Spiritual Adventures in the Workplace

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Why It’s So Hard to Make a Career Choice

A university student is trying to choose a major. She doesn’t feel strongly about any particular kind of employment, so she must make a deliberate choice. She has imagined herself in various work settings and has thought about what she would most enjoy doing. She has not only researched different fields but has also interviewed people and pictured herself in the roles they occupy. It’s hard work choosing a career, because so much is at stake. She wants to make a choice that she’ll be happy with years from now.

She may not be able to put her dilemma into words, but deep in her heart she senses that she is something more than any job will ever allow her to express. Suppose she leans in the direction of becoming a Personnel Manager. You are more than this, her heart tells her. You are more than just a Personnel Manager.

But she doesn’t know how to act on this feeling. She doesn’t know how to take on the role of a Personnel Manager and still, at the same time, be a person who is MORE THAN THIS.

The nineteenth-century philosopher G. W. F. Hegel was a smart guy. He recognized that young people in modern times have trouble committing themselves to a particular line of work because they believe that, by so doing, they’re giving up their freedom and becoming less than they were before. Even in the early 1800s, Hegel already put his finger on the problem.

It seemed to him, though, that young people were mistaken. They weren’t losing anything by taking on a job. On the contrary, it was only by choosing a particular role in life that a person could become somebody. Young people believed themselves to be free only because they had no limitations, but precisely because of their lack of commitment to the larger social sphere, they were also powerless to do anything really important in society. Only by choosing a particular role and embodying it could they become participating members of society, and only in that way could they ever become someone of consequence.

(He said these things, by the way, in Elements of the Philosophy of Right, Allen W. Wood, ed., H. B. Nisbet, trans. (Cambridge: Cambridge University Press, 1991), § 207.)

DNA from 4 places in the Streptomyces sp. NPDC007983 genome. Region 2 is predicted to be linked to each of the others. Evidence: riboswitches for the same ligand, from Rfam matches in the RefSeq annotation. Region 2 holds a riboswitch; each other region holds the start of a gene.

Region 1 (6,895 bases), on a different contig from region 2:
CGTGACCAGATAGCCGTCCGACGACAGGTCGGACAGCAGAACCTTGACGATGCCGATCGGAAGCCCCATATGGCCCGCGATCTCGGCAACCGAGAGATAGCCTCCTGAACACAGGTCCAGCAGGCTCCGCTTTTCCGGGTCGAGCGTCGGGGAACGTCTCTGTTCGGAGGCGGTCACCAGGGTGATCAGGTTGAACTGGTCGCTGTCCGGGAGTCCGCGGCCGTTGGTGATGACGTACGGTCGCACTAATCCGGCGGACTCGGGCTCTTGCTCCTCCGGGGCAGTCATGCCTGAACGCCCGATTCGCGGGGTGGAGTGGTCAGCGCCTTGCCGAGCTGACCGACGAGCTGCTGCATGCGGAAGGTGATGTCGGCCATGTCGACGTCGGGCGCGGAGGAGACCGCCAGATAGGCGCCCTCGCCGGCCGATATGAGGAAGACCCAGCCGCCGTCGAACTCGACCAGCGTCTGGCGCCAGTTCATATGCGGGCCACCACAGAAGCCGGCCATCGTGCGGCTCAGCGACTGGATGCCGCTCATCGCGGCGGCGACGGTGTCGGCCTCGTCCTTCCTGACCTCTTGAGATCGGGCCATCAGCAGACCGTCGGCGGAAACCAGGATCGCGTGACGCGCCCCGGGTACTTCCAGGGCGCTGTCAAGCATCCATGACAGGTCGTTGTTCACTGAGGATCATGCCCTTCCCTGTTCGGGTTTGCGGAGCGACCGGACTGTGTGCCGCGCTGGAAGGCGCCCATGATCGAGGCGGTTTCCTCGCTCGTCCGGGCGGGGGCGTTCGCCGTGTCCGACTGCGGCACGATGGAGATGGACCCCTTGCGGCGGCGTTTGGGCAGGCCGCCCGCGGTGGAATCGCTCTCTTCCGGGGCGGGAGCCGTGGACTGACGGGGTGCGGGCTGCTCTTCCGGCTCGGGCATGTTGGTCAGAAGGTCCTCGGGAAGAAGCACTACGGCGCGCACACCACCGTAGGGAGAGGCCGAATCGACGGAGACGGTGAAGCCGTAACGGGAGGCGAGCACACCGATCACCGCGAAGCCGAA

In certain respects, Hegel was right. His diagnosis was correct, for even in the twenty-first century, young people often feel a strange constricting of life’s possibilities when they have to choose a career. He was right, also, in saying that the choice must be made in spite of this feeling, and that, if it is not made, then we risk doing nothing of consequence in our world.

But Hegel failed to appreciate the depth and persistence of the problem. Even when people do choose their place in society, they often do not lose the nagging awareness that they are more than the sum total of their social roles. Hegel believed that a well-formed society would allow people full expression of themselves and full recognition from others, but this seems to imply that people truly are nothing more than the roles they play in society. The gospel invites us to believe otherwise.

Christ taught that we are always “more than this” — more than the sum total of the tasks we perform in our daily work. We are not just what we do; we express who we are through the things we do, but there is far more substance to us than a single lifetime will ever give us opportunities to express.

For young people who are trying to decide on a career, it might be useful to think about it this way:

You are more than any one job will allow you to demonstrate, but you’re called to make a difference in this world. In order to do that, you’ll have to commit yourself to some line of work, at least for this period of your life. But no matter what kind of job you undertake, always remember that the job itself cannot define you. Use it to express certain aspects of your personality, but also remain on the lookout for new career directions — new parts of yourself that can be brought into the public sphere, for the good of others. But above all, remember that you’re still somebody even if you’re unemployed or underemployed, or if you’re retired. You’re more than any of these things. You’re made in the image of God — and God is not defined by what He does. Indeed, He cannot be defined at all. But He is known, insofar as He can be known, by Who He Is.


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